Mabo award recognises vital Indigenous suicide prevention work in NT
Gayili Yunupingu (left) with Wesley LifeForce Networks Manager, Tony Cassidy.
An Aboriginal elder who established a Wesley LifeForce suicide prevention network and helped reduce an alarming suicide rate in her Northern Territory community has been honoured with a major human rights award.
Gayili Yunupingu was awarded the Eddie Mabo Social Justice Award by Bonita Mabo, wife of the late Indigenous land rights pioneer Eddie Mabo, in a ceremony in Canberra.
The lifetime achievement award was one of three National Indigenous Human Rights Awards.
It was a moving and memorable occasion with Ms Yunupingu and Mrs Mabo being moved to tears during a poignant embrace.
"The job is not finished," Ms Yunupingu said.
ACT Human Rights Commissioner Helen Watchirs commended Gayili and Wesley Mission’s Suicide Prevention work.
According to Gayili, her community by necessity entered into the work of suicide intervention and prevention in 2007 and was extremely pleased to receive support from Wesley LifeForce in 2011. At that time completed and attempted suicides were high relative to the size of the community, particularly among young Aboriginal men.
At one stage the Gunyangara community had the highest per capita rate of suicide in the world. By this time, Gayili and her community were carrying the weight of the work. The Gunyangara (Ski Beach) and Galupa communities began to have open discussions on country to explore ways in which the community could mitigate suicide in a way that was in line with Yolngu protocols.
Discussions began and focused upon strengths based community capacity strategy. These discussions helped maintain community ownership and made people feel they could deal with a crisis.
Yolngu people continually state that only ‘Yolngu can solve a Yolngu problem’. They believe that only Yolngu people can properly understand and communicate with a Yolngu person who is in a critical state of anxiety.
Under Gayili’s leadership the people of Gunyangara also established night patrols to monitor people at risk in the community.
Since early 2011, Wesley LifeForce has worked closely with the community by offering it the opportunity to be part of a national community empowerment program—Wesley LifeForce Suicide Prevention networks; increasing discussion and support for community-led solutions; helping to organise a Live and Learn event which provided suicide bereavement support and prevention on World Suicide Prevention Day in 2011; supporting cultural awareness across the sector regarding issues affecting suicide; supporting community voices being heard through a more formal structure; promoting ways to help address suicide risk at a community and family level, rather than just at an individual level; providing the necessary support to gather the partnerships required for prevention as well as intervention; and increasing knowledge of their work and ability to act as a model for other communities.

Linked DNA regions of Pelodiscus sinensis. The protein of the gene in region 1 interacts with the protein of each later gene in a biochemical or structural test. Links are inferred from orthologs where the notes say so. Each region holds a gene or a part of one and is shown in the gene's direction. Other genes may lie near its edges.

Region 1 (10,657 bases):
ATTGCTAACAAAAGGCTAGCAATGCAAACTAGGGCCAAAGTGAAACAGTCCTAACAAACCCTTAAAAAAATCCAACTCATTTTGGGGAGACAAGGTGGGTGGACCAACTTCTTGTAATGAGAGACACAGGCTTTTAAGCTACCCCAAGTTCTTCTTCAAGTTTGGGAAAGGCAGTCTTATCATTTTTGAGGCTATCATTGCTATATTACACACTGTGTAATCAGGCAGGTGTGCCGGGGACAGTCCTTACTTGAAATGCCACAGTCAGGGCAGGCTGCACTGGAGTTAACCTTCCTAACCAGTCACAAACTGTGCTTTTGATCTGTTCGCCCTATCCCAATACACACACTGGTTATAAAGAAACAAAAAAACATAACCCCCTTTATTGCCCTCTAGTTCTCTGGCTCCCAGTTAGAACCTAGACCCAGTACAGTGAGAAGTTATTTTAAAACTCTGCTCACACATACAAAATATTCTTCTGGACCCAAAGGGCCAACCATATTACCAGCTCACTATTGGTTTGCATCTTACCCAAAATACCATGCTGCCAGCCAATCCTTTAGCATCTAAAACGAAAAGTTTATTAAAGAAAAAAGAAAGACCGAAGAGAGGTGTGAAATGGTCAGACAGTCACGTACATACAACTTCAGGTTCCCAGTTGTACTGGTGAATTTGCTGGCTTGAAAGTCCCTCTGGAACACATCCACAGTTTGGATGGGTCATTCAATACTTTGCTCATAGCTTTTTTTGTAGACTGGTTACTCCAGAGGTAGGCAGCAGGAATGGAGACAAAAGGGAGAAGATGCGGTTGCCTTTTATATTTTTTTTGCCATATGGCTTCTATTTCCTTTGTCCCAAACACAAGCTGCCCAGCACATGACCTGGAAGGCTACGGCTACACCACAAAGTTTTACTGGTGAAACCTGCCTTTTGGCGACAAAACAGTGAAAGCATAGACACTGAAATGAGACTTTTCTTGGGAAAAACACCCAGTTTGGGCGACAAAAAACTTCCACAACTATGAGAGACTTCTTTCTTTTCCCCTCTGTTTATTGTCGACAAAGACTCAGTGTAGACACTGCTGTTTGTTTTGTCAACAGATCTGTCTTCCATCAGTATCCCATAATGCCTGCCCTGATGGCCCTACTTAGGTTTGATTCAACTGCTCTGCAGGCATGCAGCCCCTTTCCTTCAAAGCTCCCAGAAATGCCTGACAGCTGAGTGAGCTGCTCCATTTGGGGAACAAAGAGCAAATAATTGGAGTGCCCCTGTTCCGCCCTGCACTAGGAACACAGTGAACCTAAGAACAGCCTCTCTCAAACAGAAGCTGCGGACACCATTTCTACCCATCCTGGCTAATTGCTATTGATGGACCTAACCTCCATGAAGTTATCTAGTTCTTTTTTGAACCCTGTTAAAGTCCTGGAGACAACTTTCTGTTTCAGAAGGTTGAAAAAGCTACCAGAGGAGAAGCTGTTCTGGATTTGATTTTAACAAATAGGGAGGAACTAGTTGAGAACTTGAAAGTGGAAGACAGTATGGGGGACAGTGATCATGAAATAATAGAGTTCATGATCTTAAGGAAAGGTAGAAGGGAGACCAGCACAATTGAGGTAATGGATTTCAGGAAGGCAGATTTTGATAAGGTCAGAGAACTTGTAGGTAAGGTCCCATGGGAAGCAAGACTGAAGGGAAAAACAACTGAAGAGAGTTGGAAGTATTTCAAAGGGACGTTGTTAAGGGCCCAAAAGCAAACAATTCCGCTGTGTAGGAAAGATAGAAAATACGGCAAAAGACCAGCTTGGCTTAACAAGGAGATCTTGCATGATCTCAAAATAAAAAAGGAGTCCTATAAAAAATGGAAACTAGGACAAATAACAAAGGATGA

By 2014 there had been no completed suicides in the East Arnhem community, according to Nhulunbuy Police.
Due to stronger networking the Galupa Marngarr Suicide Prevention group began to be recognised for its work and continues to be invited to share its knowledge and expertise with other communities like Groote Eylandt.
In 2014 Federal members of parliament and senators heard about the work of the Galupa Marngarr Suicide Prevention group and Wesley LifeForce during a presentation at Parliament House, Canberra.
The CEO of Wesley Mission the Rev Dr Keith Garner said Wesley Mission was delighted that Gayili had been recognised for her leadership, passion and dedication.
“Gayili has been a strong and hard-working leader of her community,” Dr Garner said. “Her commitment to the cause of suicide prevention has been a model for all communities across the nation.”
Wesley LifeForce has trained more than 40,000 Australians in suicide prevention and has helped establish around 70 community based suicide prevention networks across metropolitan, regional, rural and remote Australia.